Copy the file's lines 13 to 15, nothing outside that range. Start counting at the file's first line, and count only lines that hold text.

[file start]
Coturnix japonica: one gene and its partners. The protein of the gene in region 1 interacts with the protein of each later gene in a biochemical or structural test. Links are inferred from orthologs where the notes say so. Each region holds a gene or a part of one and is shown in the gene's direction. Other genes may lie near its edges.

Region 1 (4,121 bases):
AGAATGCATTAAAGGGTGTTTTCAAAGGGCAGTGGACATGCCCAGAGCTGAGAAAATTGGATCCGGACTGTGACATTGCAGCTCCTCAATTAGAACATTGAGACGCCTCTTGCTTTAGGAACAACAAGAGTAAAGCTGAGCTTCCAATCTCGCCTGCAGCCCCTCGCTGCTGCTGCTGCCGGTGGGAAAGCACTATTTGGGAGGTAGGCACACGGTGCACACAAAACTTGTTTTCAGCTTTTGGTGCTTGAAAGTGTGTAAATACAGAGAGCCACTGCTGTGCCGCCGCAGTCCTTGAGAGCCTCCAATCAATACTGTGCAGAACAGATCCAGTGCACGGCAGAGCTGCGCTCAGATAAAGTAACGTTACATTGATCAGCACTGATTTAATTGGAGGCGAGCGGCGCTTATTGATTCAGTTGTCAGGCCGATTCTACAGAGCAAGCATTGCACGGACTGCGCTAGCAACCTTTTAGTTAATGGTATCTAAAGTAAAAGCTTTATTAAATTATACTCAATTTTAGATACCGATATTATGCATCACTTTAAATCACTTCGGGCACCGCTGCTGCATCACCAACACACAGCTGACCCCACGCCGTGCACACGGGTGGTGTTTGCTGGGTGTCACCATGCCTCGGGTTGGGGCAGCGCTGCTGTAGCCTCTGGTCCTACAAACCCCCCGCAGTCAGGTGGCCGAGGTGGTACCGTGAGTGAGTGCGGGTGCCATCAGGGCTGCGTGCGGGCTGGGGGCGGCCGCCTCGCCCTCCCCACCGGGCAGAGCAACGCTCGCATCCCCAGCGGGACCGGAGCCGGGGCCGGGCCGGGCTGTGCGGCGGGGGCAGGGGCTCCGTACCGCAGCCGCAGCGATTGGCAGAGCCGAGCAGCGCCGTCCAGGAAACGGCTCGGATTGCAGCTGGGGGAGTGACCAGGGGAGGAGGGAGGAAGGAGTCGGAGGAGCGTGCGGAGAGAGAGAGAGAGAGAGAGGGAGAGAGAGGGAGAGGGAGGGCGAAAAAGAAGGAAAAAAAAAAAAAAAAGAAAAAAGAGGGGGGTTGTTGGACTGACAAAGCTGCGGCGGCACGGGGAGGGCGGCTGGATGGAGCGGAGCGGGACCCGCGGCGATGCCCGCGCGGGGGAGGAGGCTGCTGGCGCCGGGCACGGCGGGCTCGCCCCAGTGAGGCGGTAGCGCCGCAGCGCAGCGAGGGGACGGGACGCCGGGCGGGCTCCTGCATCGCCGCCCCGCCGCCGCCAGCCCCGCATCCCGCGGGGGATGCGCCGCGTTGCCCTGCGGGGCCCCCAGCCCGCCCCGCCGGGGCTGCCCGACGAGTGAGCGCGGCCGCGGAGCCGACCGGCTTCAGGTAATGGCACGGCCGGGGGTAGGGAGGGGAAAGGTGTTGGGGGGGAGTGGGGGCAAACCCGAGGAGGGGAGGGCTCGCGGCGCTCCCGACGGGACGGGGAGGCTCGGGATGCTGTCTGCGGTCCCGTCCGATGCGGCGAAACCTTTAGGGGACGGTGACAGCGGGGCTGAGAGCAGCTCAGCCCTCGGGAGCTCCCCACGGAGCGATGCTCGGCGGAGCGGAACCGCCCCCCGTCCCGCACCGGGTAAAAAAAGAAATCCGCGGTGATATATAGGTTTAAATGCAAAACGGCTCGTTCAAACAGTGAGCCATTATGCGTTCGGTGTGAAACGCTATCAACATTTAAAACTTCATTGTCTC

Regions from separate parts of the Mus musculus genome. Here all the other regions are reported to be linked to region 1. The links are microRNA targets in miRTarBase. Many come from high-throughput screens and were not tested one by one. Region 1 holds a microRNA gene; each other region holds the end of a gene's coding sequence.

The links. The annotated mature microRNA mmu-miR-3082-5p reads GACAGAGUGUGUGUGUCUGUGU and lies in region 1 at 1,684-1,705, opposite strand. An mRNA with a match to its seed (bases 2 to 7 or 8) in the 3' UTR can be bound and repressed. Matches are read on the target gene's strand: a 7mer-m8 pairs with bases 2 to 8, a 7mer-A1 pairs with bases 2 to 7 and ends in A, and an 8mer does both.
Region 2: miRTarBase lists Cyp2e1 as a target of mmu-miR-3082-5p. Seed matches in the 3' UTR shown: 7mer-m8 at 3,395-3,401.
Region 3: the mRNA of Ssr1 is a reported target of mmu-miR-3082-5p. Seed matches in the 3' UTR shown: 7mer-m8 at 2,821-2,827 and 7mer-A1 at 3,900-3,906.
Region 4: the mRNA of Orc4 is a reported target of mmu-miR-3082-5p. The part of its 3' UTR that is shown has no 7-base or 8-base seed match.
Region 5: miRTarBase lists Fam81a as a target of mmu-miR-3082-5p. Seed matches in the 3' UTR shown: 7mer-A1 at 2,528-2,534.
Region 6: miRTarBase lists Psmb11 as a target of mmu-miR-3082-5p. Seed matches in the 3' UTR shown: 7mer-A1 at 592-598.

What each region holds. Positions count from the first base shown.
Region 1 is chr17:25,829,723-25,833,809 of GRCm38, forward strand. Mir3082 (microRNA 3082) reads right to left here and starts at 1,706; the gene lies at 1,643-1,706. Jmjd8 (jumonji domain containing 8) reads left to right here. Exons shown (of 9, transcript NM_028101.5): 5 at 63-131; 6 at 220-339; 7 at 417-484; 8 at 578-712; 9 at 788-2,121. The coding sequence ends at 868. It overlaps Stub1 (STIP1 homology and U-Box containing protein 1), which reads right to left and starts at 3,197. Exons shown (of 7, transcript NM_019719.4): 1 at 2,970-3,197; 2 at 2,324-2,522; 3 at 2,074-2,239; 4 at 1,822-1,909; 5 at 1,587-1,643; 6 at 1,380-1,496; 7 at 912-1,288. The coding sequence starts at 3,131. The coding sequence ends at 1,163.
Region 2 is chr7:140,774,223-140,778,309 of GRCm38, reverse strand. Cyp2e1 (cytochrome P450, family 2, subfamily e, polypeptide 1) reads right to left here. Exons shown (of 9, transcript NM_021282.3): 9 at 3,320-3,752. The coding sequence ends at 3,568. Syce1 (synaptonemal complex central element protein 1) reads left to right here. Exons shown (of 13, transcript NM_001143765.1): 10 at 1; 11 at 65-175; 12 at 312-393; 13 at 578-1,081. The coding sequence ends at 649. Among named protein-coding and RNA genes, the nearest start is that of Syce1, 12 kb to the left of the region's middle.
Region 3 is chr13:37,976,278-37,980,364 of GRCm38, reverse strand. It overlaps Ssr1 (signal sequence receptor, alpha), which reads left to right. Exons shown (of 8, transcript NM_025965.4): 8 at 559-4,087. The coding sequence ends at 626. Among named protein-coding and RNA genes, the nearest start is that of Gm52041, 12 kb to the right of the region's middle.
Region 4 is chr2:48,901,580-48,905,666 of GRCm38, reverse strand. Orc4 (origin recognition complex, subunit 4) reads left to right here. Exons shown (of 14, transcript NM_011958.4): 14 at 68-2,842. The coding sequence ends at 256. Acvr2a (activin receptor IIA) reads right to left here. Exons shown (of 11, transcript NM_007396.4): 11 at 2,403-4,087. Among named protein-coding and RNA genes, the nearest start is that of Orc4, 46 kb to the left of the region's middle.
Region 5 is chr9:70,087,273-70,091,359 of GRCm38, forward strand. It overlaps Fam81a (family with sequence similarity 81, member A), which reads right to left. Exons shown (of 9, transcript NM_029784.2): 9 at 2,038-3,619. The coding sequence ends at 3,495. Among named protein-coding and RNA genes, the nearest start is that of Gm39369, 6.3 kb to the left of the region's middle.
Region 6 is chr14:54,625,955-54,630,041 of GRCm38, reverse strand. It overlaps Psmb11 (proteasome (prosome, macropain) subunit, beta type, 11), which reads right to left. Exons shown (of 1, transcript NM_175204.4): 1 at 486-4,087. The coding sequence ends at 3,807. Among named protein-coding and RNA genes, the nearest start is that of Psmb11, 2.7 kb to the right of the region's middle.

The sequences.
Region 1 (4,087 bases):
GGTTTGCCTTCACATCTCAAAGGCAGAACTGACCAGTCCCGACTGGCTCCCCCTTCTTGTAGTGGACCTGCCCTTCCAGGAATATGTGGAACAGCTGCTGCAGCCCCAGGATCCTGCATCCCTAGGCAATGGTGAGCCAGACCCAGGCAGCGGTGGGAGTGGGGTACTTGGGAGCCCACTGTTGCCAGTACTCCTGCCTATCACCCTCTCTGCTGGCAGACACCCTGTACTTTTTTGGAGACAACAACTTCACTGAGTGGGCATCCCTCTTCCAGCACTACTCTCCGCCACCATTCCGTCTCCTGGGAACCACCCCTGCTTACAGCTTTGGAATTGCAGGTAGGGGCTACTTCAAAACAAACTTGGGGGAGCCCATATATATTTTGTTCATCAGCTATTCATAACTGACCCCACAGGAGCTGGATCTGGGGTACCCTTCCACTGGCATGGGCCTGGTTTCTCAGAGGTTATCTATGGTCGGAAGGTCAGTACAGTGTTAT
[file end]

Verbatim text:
Region 2 is chr7:140,774,223-140,778,309 of GRCm38, reverse strand. Cyp2e1 (cytochrome P450, family 2, subfamily e, polypeptide 1) reads right to left here. Exons shown (of 9, transcript NM_021282.3): 9 at 3,320-3,752. The coding sequence ends at 3,568. Syce1 (synaptonemal complex central element protein 1) reads left to right here. Exons shown (of 13, transcript NM_001143765.1): 10 at 1; 11 at 65-175; 12 at 312-393; 13 at 578-1,081. The coding sequence ends at 649. Among named protein-coding and RNA genes, the nearest start is that of Syce1, 12 kb to the left of the region's middle.
Region 3 is chr13:37,976,278-37,980,364 of GRCm38, reverse strand. It overlaps Ssr1 (signal sequence receptor, alpha), which reads left to right. Exons shown (of 8, transcript NM_025965.4): 8 at 559-4,087. The coding sequence ends at 626. Among named protein-coding and RNA genes, the nearest start is that of Gm52041, 12 kb to the right of the region's middle.
Region 4 is chr2:48,901,580-48,905,666 of GRCm38, reverse strand. Orc4 (origin recognition complex, subunit 4) reads left to right here. Exons shown (of 14, transcript NM_011958.4): 14 at 68-2,842. The coding sequence ends at 256. Acvr2a (activin receptor IIA) reads right to left here. Exons shown (of 11, transcript NM_007396.4): 11 at 2,403-4,087. Among named protein-coding and RNA genes, the nearest start is that of Orc4, 46 kb to the left of the region's middle.